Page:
Where Poppies Blow (John Lewis-Stempel): This is a book about the British soldier, nature and the Great War. At first, I felt the writer was romanticising war and how soldiers (particularly officers) spent much of their time bird-watching, fishing and taking strolls in the countryside. But, thankfully, I was wrong… and Lewis-Stempel goes to great lengths to provide the flip-side to this ‘life’ – including harrowing descriptions of rat-infested trenches, lice, flies, disease and death. It’s very well written and brilliantly researched (using correspondence from soldiers). As my grandfather Frank was a ‘driver’ with the Royal Horse Artillery (RHA) on the Somme from 1914 onwards (ie. horse driver – I think each driver was responsible for a pair of horses), I was particularly interested in this extract: “NCOs and men working in transport or with the artillery also had riding lessons, invariably of the intensive type, condensed into a week, as Sargeant George Thompson recalled: ‘All the drivers were taken to 50th Division RFA and went through a week’s training to learn both to ride and to drive. They gave us some stick, I can tell you. First came riding bareback and then with saddles on : we were sore for days’”. Living in Birmingham, as he did, I suspect that the war was Frank’s first encounter with horses? An excellent book which provides a new perspective on WW1.

Saturday, February 03, 2018

phantom thread…

I went to the Watershed again yesterday afternoon to see Paul Thomas Anderson’s “Phantom Thread”. It harks back to fashion-minded London of the 1950s… where Reynolds Woodcock (brilliantly played by Daniel Day-Lewis), celebrated dressmaker to the debutantes of Britain, is starting to feel the pressure from the ‘New Look’ and influences from across the Channel.
Like many elite artists(?), he is a man of strict routine – who, putting it mildly, doesn’t take kindly to interruptions to his daily routines. Peter Bradshaw in his review for The Guardian describes Woodcock thus: “A brilliant English couturier of the postwar age: fastidious and cantankerous, humourless and preposterous – and heterosexual, in that pre-Chatterley era when being a bachelor and fashion designer wasn’t automatically associated in the public mind with anything else”.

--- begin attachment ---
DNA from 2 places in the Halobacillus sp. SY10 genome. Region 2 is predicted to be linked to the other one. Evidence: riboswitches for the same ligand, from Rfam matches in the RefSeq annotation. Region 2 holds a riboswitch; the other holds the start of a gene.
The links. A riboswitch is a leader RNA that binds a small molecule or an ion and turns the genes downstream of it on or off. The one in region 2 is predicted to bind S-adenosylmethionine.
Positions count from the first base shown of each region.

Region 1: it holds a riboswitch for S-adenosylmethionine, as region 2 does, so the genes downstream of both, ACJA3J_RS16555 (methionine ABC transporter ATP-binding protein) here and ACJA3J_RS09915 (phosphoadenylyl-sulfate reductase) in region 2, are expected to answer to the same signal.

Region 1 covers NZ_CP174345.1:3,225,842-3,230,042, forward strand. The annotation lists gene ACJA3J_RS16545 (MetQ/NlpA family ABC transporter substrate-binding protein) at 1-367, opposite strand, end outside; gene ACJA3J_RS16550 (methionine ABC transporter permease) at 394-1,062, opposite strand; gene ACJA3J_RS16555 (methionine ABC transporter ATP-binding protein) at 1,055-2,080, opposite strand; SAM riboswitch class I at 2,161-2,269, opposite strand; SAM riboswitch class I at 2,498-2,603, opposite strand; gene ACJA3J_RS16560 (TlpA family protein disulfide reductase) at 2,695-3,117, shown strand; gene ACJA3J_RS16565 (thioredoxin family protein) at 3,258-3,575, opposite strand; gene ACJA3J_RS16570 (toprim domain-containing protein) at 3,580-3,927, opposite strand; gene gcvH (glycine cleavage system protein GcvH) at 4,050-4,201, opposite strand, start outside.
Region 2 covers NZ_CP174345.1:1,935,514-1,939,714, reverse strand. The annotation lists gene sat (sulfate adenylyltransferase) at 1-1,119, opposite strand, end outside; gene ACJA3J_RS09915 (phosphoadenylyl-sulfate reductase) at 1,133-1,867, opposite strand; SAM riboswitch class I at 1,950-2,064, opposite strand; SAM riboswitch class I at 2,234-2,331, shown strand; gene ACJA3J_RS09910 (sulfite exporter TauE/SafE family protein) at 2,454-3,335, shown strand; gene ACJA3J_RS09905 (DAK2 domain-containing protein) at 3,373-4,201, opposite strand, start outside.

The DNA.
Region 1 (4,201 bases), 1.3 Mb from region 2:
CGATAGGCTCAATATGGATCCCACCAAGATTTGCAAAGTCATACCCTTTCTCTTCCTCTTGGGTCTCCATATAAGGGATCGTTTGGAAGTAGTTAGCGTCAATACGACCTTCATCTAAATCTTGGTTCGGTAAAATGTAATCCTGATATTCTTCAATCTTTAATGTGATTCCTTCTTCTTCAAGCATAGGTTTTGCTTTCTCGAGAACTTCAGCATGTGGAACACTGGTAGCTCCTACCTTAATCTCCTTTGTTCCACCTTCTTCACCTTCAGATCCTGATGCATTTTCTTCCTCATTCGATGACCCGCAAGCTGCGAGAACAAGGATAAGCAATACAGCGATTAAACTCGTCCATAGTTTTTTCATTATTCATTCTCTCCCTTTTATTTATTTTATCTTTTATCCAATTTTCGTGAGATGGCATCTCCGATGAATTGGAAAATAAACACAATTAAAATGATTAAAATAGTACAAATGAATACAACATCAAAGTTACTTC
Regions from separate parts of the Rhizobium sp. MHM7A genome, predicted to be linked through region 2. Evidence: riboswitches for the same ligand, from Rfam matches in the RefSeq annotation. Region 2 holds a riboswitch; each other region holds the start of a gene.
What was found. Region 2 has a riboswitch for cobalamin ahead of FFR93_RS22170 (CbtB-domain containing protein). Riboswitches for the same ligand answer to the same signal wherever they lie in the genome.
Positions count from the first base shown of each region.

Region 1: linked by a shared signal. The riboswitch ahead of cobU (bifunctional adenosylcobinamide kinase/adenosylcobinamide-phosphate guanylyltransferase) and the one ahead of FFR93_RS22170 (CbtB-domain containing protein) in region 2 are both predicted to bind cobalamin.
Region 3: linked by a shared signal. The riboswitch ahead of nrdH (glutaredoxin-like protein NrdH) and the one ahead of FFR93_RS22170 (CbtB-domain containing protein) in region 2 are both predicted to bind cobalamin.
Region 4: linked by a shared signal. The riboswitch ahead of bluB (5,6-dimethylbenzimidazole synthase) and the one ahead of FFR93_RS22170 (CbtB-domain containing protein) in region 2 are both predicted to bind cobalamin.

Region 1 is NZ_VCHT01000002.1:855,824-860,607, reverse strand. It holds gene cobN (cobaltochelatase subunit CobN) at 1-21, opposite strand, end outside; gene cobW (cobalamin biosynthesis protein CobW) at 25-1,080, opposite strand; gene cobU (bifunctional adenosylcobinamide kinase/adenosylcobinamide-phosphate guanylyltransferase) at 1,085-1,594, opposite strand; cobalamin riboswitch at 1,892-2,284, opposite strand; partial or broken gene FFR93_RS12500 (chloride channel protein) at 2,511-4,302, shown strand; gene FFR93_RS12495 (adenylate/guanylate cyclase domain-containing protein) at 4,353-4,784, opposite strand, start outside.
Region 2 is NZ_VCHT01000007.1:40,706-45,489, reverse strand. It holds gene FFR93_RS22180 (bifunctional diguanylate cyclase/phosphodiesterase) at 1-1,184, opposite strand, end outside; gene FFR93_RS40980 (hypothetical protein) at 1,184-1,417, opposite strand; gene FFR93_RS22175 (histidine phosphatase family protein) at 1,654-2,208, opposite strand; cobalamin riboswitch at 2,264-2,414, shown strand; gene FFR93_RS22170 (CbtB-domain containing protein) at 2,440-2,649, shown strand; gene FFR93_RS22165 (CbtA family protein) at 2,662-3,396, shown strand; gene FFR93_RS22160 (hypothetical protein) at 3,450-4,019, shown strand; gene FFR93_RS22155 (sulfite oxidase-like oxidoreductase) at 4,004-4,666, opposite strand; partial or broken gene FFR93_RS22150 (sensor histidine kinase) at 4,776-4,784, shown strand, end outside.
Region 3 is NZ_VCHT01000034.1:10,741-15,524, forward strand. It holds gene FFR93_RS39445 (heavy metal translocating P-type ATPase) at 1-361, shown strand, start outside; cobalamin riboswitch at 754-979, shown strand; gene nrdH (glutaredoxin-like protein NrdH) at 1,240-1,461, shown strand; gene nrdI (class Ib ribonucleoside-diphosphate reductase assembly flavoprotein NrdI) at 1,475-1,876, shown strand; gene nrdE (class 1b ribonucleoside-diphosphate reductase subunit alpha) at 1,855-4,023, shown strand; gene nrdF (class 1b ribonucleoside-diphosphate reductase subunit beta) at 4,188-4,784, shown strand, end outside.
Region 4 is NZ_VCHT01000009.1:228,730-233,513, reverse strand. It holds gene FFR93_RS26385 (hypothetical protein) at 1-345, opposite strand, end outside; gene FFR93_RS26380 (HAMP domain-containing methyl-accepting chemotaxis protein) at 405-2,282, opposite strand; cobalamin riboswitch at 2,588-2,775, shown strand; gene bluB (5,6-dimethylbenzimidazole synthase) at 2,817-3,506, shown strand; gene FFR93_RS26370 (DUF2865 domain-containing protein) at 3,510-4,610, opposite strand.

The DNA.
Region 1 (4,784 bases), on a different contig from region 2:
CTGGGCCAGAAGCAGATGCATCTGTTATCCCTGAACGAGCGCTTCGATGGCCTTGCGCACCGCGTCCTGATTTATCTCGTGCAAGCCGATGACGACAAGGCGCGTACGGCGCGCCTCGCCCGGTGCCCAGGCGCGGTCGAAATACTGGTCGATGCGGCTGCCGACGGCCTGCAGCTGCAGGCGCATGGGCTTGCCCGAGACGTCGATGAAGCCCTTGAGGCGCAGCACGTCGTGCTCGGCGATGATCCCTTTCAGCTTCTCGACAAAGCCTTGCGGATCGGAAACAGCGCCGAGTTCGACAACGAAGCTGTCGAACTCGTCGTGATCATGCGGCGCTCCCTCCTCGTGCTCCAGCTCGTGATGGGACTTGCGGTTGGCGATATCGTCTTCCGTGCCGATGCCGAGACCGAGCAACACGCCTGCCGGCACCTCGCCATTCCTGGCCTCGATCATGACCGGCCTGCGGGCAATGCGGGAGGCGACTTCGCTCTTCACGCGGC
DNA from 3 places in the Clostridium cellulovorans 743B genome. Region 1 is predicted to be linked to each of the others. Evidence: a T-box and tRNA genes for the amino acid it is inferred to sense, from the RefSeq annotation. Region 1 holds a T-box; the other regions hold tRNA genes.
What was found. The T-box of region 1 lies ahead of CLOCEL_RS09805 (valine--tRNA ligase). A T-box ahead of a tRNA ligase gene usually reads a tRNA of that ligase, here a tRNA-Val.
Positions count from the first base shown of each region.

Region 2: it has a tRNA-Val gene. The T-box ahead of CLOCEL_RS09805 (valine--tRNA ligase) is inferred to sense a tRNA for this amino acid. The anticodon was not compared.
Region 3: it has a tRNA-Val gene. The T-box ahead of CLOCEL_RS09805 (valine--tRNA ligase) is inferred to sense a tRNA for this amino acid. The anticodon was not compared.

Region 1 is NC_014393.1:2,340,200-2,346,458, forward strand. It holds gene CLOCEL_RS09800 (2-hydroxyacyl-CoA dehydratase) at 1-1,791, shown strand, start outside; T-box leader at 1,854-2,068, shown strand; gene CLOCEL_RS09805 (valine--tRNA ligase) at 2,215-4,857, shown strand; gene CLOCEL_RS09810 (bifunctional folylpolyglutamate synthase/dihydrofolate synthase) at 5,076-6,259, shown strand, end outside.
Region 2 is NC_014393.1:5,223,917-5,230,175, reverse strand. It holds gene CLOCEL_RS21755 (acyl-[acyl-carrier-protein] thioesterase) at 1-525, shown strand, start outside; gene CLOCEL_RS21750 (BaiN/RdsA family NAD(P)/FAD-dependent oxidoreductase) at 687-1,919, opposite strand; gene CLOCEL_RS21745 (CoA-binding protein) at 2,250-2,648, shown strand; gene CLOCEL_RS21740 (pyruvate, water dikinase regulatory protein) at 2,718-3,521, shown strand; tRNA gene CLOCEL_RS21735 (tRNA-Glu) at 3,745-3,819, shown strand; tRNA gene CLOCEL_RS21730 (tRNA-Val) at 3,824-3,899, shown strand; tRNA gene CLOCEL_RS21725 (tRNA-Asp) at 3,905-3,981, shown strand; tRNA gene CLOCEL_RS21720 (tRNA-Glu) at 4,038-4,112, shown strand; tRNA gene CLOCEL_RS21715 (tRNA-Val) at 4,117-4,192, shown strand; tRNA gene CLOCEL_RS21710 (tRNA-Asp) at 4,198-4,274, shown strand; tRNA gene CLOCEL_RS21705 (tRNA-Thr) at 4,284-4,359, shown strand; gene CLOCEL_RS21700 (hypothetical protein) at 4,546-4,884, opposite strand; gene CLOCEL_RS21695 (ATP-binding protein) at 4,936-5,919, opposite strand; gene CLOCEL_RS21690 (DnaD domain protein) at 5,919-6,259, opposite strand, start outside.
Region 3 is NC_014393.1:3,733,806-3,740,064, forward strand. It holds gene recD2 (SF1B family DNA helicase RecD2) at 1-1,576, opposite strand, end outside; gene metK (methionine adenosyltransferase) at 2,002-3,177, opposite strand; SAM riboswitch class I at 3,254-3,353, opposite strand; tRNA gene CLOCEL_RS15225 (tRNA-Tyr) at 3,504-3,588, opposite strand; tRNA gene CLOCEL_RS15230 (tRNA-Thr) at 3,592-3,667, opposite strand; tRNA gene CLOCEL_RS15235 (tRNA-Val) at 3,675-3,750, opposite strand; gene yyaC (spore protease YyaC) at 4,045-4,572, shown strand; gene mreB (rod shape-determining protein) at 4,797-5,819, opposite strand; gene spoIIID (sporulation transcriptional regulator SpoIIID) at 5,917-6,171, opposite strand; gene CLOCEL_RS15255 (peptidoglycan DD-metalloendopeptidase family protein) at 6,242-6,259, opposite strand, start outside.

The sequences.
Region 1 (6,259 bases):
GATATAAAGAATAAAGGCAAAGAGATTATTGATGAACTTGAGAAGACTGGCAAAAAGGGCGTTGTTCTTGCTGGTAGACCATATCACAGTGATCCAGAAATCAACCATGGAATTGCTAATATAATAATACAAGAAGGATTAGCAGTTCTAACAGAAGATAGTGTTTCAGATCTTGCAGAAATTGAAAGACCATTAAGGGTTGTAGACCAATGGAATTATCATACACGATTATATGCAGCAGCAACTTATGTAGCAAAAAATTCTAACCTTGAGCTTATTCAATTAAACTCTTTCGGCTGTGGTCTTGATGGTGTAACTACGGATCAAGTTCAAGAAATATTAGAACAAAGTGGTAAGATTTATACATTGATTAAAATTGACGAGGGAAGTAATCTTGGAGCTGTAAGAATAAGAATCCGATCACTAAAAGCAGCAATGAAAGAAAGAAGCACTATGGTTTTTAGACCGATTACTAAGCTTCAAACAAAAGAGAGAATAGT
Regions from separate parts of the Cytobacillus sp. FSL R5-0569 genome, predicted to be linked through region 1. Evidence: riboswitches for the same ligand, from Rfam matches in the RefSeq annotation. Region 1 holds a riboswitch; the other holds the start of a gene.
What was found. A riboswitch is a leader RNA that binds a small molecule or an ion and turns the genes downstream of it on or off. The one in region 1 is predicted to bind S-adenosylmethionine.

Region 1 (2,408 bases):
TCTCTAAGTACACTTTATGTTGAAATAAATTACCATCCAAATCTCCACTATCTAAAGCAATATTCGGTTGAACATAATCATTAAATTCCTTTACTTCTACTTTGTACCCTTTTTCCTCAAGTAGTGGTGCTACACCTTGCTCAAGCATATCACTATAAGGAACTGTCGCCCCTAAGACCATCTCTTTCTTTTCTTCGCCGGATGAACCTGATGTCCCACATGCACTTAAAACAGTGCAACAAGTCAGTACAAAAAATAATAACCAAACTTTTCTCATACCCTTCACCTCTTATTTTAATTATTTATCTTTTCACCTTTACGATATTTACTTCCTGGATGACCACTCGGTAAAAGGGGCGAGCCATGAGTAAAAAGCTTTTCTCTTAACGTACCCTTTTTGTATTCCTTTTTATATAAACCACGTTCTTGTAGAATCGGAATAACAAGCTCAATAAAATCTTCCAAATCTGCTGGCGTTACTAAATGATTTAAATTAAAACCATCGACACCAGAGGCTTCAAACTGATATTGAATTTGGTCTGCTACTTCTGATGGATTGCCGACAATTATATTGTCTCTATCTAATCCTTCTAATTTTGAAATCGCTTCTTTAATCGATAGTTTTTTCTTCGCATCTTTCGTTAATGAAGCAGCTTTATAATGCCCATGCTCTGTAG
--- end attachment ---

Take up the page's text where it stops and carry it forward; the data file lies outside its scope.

I found Day-Lewis’s characterisation of Woodcock totally mesmerising… and yet I also found myself utterly despising the man and his impossible, controlling ways (actually, despite this, I’m also considering buying a couple of hair brushes and copying his hair style!).
Woodcock meets, and falls in love, with a shy, ungainly German waitress at the country hotel where he happens to be staying. This is Alma (beautifully played by Vicky Krieps)(I absolutely fell in love with her!).
Woodcock sees in her a grace and beauty no one else had noticed, certainly not Alma herself. Dazzled, she comes to live with him as his assistant and model in the central London fashion house over which Woodcock rules with his sister and confidante Cyril (somewhat chillingly played by the impressive Lesley Manville).
Woodcock is the ruthless and selfish. Alma is shy and in awe of her wealthy lover… and yet her personality is stronger than you think.
That’s all I’m going to say… I don’t want to spoil things for you.
But you DO need to see this film – it really is rather good (slight understatement)!

Thursday, January 25, 2018

more january 2018 books…

Haunted (Edna O’Brien): I don’t read many plays, but picked up this book from the Last Bookshop (again!) and, given that its author was Edna O’Brien and that the description on its sleeve was somewhat beguiling, I thought I’d ‘give it a go’. I’m glad that I did. The play was first presented at the Royal Exchange Theatre, Manchester in 2009 and featured Niall Buggy (Mr Berry), Brenda Blethyn (Mrs Berry) and Beth Cooke (Hazel) in the cast of three. It’s a sad, subtle, memory play about an aging (well, aged ‘about sixty’!) Shakespeare enthusiast and budding horticulturist (who names a species of rose after his wife – “sturdy, bears no scent and has remarkable thorns”!). Meeting the ‘bewitching’, young Hazel causes Mr Berry to reflect on the wife he has ‘lost’ and the child he never had. Rather beautiful.